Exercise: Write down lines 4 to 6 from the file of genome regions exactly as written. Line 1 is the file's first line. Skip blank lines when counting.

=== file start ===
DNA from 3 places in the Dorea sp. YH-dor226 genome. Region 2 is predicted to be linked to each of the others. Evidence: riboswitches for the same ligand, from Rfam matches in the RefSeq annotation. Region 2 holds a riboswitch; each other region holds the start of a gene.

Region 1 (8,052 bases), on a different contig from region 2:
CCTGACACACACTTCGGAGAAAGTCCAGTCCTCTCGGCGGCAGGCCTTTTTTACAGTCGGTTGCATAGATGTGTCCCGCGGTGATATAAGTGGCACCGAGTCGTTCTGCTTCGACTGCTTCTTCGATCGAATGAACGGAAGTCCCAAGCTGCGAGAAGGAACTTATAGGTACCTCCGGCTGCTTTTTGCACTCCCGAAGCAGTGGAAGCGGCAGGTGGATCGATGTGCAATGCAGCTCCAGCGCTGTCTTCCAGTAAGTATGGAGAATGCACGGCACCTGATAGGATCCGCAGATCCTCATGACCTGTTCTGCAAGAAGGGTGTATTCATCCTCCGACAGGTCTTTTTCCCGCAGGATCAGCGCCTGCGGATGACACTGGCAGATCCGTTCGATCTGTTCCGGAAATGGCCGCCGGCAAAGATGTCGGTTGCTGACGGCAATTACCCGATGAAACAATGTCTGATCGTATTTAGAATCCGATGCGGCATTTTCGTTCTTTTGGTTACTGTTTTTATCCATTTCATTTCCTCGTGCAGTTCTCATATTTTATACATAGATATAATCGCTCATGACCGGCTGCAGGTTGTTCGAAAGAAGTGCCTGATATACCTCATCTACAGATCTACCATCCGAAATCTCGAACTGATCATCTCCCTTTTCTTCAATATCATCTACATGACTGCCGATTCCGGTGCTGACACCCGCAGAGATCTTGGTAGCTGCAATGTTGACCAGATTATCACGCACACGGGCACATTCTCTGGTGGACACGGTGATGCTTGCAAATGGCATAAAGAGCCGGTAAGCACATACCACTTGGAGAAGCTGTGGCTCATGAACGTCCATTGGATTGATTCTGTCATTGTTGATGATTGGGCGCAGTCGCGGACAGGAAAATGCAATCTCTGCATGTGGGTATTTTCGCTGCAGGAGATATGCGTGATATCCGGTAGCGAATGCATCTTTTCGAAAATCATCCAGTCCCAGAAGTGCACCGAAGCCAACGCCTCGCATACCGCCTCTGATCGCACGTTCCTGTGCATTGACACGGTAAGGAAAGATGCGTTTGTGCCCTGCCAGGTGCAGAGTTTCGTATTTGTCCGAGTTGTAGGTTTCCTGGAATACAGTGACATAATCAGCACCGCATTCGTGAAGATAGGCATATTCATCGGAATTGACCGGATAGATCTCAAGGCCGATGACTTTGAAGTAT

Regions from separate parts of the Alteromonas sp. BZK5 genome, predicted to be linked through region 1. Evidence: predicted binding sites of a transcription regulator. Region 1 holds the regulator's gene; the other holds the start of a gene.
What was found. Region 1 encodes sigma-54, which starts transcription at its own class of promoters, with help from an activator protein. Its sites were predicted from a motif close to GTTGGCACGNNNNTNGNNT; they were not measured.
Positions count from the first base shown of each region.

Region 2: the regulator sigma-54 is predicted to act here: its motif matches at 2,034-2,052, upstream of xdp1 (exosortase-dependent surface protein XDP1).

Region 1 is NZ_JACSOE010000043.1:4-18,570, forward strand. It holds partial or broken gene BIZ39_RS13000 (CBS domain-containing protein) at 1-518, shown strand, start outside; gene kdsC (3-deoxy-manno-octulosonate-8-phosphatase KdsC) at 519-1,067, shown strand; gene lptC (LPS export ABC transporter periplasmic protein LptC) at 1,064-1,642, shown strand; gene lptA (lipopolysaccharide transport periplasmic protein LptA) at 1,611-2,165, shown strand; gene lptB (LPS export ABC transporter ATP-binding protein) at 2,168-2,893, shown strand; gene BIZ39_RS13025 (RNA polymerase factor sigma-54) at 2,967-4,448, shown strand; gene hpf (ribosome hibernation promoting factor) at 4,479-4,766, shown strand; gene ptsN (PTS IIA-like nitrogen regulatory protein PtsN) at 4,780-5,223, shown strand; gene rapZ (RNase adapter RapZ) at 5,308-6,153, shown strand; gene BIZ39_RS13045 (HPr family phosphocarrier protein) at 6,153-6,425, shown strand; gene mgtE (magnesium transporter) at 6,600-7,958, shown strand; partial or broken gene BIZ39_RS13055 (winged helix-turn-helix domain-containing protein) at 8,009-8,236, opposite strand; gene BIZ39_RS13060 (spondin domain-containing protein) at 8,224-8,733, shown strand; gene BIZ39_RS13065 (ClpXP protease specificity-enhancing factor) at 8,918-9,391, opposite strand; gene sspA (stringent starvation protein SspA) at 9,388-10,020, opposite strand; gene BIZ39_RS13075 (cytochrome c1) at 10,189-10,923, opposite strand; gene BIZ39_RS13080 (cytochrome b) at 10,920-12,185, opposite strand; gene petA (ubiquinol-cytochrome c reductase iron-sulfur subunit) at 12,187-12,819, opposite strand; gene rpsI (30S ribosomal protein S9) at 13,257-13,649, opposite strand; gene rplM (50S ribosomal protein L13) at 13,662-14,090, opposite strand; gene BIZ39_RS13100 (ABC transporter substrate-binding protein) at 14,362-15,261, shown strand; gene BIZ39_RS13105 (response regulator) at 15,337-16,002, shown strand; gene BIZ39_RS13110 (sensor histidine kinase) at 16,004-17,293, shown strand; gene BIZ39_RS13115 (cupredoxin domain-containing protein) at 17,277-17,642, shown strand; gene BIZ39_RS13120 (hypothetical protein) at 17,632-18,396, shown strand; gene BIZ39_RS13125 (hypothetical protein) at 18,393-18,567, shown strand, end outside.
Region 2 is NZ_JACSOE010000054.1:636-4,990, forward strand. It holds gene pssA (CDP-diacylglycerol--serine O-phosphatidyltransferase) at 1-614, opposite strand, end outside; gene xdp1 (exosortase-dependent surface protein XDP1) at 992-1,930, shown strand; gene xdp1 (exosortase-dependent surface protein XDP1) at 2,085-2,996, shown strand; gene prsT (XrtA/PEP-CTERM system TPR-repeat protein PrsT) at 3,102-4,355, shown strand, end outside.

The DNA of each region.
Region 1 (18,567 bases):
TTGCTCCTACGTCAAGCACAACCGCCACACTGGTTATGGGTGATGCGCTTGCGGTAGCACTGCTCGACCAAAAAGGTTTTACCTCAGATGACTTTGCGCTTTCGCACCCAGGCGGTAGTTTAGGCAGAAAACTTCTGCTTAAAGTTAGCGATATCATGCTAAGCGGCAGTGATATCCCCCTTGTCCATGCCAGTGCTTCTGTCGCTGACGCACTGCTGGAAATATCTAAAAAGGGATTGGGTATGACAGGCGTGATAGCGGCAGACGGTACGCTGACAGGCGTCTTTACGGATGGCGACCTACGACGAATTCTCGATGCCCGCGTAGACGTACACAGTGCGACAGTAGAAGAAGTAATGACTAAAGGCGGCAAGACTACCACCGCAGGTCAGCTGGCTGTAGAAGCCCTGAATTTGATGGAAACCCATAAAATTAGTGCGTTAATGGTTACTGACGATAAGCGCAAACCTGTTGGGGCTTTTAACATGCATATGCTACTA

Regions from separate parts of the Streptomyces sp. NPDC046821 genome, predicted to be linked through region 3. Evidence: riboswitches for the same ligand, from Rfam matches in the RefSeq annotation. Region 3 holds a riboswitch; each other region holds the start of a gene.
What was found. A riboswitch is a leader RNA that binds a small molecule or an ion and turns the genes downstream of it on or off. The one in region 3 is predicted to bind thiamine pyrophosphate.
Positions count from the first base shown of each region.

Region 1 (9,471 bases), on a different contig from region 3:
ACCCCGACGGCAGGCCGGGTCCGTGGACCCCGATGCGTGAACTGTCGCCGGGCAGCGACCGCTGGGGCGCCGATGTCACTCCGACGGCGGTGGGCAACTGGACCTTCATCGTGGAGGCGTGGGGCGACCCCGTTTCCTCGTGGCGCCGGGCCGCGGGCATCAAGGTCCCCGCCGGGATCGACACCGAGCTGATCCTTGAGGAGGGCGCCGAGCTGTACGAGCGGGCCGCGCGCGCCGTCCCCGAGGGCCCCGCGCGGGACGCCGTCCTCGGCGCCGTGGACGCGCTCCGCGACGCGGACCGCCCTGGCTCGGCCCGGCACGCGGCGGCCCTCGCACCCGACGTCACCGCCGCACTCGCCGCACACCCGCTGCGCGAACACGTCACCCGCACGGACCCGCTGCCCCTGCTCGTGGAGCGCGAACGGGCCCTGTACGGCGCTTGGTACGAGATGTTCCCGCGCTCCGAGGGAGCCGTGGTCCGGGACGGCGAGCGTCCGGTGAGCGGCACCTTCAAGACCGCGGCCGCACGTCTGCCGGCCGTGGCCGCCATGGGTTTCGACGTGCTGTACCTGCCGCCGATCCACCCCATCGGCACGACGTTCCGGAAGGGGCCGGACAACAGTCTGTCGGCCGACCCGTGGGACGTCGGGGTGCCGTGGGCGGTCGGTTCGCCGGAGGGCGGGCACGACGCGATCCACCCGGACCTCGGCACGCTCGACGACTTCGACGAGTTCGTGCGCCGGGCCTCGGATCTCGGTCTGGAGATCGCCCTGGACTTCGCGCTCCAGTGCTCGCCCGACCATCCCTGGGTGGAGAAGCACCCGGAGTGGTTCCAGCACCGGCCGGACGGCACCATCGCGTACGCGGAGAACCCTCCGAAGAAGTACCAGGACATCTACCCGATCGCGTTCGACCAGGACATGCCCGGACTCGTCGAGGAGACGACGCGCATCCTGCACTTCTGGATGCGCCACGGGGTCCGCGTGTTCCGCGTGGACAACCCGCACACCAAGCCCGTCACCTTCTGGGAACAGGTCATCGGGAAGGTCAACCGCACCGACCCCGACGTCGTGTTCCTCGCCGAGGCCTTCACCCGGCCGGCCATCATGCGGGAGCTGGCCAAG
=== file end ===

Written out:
Regions from separate parts of the Alteromonas sp. BZK5 genome, predicted to be linked through region 1. Evidence: predicted binding sites of a transcription regulator. Region 1 holds the regulator's gene; the other holds the start of a gene.
What was found. Region 1 encodes sigma-54, which starts transcription at its own class of promoters, with help from an activator protein. Its sites were predicted from a motif close to GTTGGCACGNNNNTNGNNT; they were not measured.
Positions count from the first base shown of each region.